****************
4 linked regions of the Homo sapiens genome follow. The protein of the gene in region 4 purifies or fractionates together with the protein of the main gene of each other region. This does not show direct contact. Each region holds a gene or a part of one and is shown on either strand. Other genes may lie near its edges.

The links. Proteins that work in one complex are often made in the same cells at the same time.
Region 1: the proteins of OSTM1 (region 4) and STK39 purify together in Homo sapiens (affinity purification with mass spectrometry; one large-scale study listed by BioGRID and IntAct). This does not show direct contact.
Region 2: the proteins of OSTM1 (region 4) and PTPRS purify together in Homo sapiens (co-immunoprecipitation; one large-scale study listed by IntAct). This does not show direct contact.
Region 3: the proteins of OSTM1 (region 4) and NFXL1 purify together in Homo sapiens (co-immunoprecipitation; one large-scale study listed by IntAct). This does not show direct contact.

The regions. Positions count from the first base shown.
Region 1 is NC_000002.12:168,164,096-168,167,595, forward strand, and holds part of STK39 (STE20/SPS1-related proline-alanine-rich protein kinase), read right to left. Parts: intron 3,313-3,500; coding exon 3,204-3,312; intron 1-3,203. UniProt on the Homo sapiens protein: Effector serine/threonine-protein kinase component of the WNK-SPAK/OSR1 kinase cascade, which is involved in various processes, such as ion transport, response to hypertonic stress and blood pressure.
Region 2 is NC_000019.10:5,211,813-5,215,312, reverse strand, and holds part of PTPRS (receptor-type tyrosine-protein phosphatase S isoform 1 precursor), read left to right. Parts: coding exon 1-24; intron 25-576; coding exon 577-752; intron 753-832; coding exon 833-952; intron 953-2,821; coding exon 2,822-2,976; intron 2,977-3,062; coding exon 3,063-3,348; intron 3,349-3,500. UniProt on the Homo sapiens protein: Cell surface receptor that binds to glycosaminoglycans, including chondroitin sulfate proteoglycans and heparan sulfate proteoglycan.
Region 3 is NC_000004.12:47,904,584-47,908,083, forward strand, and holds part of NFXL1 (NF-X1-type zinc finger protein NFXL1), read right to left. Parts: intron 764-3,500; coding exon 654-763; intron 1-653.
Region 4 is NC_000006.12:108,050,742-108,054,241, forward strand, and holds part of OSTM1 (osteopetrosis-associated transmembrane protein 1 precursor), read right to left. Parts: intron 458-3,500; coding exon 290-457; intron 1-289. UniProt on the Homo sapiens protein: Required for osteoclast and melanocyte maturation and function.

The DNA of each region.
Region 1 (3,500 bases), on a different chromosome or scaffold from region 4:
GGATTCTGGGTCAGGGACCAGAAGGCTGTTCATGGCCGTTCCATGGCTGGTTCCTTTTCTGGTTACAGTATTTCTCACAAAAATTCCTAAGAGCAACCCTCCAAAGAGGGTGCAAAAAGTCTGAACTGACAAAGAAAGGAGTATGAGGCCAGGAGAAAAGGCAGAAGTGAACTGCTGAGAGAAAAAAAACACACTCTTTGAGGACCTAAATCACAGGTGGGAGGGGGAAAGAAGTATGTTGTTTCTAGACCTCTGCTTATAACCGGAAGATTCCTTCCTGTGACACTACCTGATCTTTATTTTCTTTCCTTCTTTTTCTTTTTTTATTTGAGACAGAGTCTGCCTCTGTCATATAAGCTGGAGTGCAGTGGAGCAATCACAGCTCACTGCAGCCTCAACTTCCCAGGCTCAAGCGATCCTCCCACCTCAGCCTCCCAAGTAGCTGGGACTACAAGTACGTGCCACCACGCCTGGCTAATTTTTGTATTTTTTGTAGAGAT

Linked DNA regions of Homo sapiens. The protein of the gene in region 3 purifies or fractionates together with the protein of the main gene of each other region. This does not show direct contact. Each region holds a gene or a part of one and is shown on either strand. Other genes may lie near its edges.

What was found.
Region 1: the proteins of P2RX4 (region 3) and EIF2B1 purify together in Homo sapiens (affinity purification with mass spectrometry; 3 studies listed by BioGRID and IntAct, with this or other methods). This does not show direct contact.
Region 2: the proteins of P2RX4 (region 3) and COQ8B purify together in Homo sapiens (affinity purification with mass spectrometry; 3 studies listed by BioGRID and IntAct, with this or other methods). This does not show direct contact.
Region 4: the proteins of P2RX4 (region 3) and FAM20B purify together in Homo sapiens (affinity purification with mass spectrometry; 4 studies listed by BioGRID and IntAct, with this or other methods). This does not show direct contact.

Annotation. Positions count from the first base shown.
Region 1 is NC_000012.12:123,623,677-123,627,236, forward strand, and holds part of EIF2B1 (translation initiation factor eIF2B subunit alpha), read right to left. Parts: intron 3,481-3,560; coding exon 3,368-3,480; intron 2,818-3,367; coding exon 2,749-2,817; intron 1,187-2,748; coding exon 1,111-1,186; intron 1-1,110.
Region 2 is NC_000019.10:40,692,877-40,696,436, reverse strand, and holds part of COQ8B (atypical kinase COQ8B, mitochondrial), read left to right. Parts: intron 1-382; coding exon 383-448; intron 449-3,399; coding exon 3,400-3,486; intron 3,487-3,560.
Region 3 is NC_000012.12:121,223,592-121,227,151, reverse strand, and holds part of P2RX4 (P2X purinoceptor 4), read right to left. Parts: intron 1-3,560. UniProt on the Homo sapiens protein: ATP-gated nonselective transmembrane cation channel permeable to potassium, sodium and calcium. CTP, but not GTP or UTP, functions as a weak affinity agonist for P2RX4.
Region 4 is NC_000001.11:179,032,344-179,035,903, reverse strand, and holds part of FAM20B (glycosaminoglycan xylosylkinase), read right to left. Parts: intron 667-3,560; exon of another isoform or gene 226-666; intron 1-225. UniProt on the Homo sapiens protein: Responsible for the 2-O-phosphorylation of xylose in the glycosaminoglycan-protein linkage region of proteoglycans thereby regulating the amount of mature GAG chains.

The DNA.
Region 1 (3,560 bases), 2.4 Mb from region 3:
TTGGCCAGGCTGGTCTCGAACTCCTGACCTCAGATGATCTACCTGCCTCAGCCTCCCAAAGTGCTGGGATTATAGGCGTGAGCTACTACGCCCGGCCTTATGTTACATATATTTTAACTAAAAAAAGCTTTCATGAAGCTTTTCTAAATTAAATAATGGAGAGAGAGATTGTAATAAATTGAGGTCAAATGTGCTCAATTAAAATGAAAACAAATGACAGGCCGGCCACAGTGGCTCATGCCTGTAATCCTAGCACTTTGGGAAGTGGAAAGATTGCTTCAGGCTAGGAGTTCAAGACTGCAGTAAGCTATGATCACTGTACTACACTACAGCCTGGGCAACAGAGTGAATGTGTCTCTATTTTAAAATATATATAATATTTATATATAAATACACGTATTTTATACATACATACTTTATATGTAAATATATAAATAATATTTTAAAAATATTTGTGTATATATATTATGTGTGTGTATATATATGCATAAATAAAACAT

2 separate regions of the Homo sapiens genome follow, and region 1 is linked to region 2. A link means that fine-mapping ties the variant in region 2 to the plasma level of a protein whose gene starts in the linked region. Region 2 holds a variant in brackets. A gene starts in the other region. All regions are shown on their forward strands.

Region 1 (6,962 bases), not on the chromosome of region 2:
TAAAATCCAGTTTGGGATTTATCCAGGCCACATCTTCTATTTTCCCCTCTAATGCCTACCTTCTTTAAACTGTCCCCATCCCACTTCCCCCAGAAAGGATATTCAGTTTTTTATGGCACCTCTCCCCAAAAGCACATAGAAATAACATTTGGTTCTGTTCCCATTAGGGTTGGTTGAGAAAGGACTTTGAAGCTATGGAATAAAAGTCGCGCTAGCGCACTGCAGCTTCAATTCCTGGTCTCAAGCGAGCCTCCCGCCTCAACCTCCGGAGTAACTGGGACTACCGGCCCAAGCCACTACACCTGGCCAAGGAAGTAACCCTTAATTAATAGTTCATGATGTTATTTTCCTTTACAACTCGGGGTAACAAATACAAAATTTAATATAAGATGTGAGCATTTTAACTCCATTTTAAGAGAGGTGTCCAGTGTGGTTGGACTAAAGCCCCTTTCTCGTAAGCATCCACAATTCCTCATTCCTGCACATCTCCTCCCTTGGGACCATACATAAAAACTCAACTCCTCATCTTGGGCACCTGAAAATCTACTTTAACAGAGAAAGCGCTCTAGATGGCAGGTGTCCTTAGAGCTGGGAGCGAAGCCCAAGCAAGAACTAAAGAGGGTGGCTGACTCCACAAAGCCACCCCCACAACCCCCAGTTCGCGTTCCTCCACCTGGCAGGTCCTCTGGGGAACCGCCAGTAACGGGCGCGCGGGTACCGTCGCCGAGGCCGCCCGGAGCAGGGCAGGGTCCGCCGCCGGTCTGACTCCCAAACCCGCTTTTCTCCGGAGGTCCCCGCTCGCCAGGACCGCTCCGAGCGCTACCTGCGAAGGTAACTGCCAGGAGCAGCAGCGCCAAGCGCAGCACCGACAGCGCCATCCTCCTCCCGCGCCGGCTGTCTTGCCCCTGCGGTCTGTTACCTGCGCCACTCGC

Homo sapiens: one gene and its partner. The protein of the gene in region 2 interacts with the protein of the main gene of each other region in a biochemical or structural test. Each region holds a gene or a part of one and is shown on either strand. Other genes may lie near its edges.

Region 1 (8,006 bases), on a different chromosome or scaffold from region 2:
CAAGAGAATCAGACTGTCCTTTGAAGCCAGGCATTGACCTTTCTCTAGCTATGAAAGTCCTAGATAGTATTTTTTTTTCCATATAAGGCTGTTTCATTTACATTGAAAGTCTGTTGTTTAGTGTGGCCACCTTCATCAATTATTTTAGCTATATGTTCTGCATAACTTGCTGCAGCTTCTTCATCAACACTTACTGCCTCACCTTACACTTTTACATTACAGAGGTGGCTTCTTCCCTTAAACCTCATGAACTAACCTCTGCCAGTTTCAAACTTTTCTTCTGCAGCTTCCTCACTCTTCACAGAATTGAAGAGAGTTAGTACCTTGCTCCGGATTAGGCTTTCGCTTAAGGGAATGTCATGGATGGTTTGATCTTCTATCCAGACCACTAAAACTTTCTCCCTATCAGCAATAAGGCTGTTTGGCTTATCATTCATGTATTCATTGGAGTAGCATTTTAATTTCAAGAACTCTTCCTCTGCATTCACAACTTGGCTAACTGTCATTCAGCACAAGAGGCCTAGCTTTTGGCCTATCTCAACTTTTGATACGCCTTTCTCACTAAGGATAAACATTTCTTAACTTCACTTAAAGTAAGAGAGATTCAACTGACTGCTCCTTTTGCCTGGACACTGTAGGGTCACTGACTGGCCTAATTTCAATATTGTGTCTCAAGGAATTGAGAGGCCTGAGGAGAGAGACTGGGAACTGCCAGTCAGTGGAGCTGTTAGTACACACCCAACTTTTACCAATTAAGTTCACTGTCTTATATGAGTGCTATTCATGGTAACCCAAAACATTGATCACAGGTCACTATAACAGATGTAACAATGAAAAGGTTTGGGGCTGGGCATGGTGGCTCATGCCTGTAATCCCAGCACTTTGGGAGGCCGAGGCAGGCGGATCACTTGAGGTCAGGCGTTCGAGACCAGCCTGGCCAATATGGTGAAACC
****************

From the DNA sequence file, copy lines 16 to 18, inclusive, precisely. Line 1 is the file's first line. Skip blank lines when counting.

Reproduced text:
Region 1: the proteins of P2RX4 (region 3) and EIF2B1 purify together in Homo sapiens (affinity purification with mass spectrometry; 3 studies listed by BioGRID and IntAct, with this or other methods). This does not show direct contact.
Region 2: the proteins of P2RX4 (region 3) and COQ8B purify together in Homo sapiens (affinity purification with mass spectrometry; 3 studies listed by BioGRID and IntAct, with this or other methods). This does not show direct contact.
Region 4: the proteins of P2RX4 (region 3) and FAM20B purify together in Homo sapiens (affinity purification with mass spectrometry; 4 studies listed by BioGRID and IntAct, with this or other methods). This does not show direct contact.